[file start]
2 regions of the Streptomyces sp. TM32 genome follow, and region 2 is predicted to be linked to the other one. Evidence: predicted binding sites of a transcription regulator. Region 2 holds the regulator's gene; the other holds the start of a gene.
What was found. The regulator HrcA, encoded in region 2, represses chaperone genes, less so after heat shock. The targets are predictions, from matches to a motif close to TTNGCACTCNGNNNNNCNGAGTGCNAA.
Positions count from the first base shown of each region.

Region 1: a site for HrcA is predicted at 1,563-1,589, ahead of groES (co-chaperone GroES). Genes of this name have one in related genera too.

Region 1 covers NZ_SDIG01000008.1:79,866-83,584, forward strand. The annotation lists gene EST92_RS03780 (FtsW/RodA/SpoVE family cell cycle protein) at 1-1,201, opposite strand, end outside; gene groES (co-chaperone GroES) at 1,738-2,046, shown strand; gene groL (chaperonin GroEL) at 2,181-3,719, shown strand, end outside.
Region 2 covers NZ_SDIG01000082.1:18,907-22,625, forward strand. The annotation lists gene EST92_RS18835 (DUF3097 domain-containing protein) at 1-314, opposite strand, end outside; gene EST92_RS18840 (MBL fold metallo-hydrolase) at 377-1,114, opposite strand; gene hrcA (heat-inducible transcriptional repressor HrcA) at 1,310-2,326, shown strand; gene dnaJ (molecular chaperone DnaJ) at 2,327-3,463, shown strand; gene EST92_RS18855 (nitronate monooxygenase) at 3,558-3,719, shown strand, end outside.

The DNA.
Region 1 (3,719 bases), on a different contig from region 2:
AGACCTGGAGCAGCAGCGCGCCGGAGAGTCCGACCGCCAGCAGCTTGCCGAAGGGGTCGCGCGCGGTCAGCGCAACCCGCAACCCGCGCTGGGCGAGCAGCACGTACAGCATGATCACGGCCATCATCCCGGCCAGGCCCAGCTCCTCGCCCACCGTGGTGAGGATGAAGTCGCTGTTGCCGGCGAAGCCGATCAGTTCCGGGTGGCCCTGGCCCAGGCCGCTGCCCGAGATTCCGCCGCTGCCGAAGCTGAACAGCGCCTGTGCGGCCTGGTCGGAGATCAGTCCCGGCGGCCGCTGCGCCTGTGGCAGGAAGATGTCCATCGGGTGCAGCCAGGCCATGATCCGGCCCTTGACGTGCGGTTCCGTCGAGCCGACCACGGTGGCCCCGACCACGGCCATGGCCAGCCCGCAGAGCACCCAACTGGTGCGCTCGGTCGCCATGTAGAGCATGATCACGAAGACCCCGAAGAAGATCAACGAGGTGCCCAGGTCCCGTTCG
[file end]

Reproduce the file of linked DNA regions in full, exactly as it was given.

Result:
2 regions of the Streptomyces sp. TM32 genome follow, and region 2 is predicted to be linked to the other one. Evidence: predicted binding sites of a transcription regulator. Region 2 holds the regulator's gene; the other holds the start of a gene.
What was found. The regulator HrcA, encoded in region 2, represses chaperone genes, less so after heat shock. The targets are predictions, from matches to a motif close to TTNGCACTCNGNNNNNCNGAGTGCNAA.
Positions count from the first base shown of each region.

Region 1: a site for HrcA is predicted at 1,563-1,589, ahead of groES (co-chaperone GroES). Genes of this name have one in related genera too.

Region 1 covers NZ_SDIG01000008.1:79,866-83,584, forward strand. The annotation lists gene EST92_RS03780 (FtsW/RodA/SpoVE family cell cycle protein) at 1-1,201, opposite strand, end outside; gene groES (co-chaperone GroES) at 1,738-2,046, shown strand; gene groL (chaperonin GroEL) at 2,181-3,719, shown strand, end outside.
Region 2 covers NZ_SDIG01000082.1:18,907-22,625, forward strand. The annotation lists gene EST92_RS18835 (DUF3097 domain-containing protein) at 1-314, opposite strand, end outside; gene EST92_RS18840 (MBL fold metallo-hydrolase) at 377-1,114, opposite strand; gene hrcA (heat-inducible transcriptional repressor HrcA) at 1,310-2,326, shown strand; gene dnaJ (molecular chaperone DnaJ) at 2,327-3,463, shown strand; gene EST92_RS18855 (nitronate monooxygenase) at 3,558-3,719, shown strand, end outside.

The DNA.
Region 1 (3,719 bases), on a different contig from region 2:
AGACCTGGAGCAGCAGCGCGCCGGAGAGTCCGACCGCCAGCAGCTTGCCGAAGGGGTCGCGCGCGGTCAGCGCAACCCGCAACCCGCGCTGGGCGAGCAGCACGTACAGCATGATCACGGCCATCATCCCGGCCAGGCCCAGCTCCTCGCCCACCGTGGTGAGGATGAAGTCGCTGTTGCCGGCGAAGCCGATCAGTTCCGGGTGGCCCTGGCCCAGGCCGCTGCCCGAGATTCCGCCGCTGCCGAAGCTGAACAGCGCCTGTGCGGCCTGGTCGGAGATCAGTCCCGGCGGCCGCTGCGCCTGTGGCAGGAAGATGTCCATCGGGTGCAGCCAGGCCATGATCCGGCCCTTGACGTGCGGTTCCGTCGAGCCGACCACGGTGGCCCCGACCACGGCCATGGCCAGCCCGCAGAGCACCCAACTGGTGCGCTCGGTCGCCATGTAGAGCATGATCACGAAGACCCCGAAGAAGATCAACGAGGTGCCCAGGTCCCGTTCG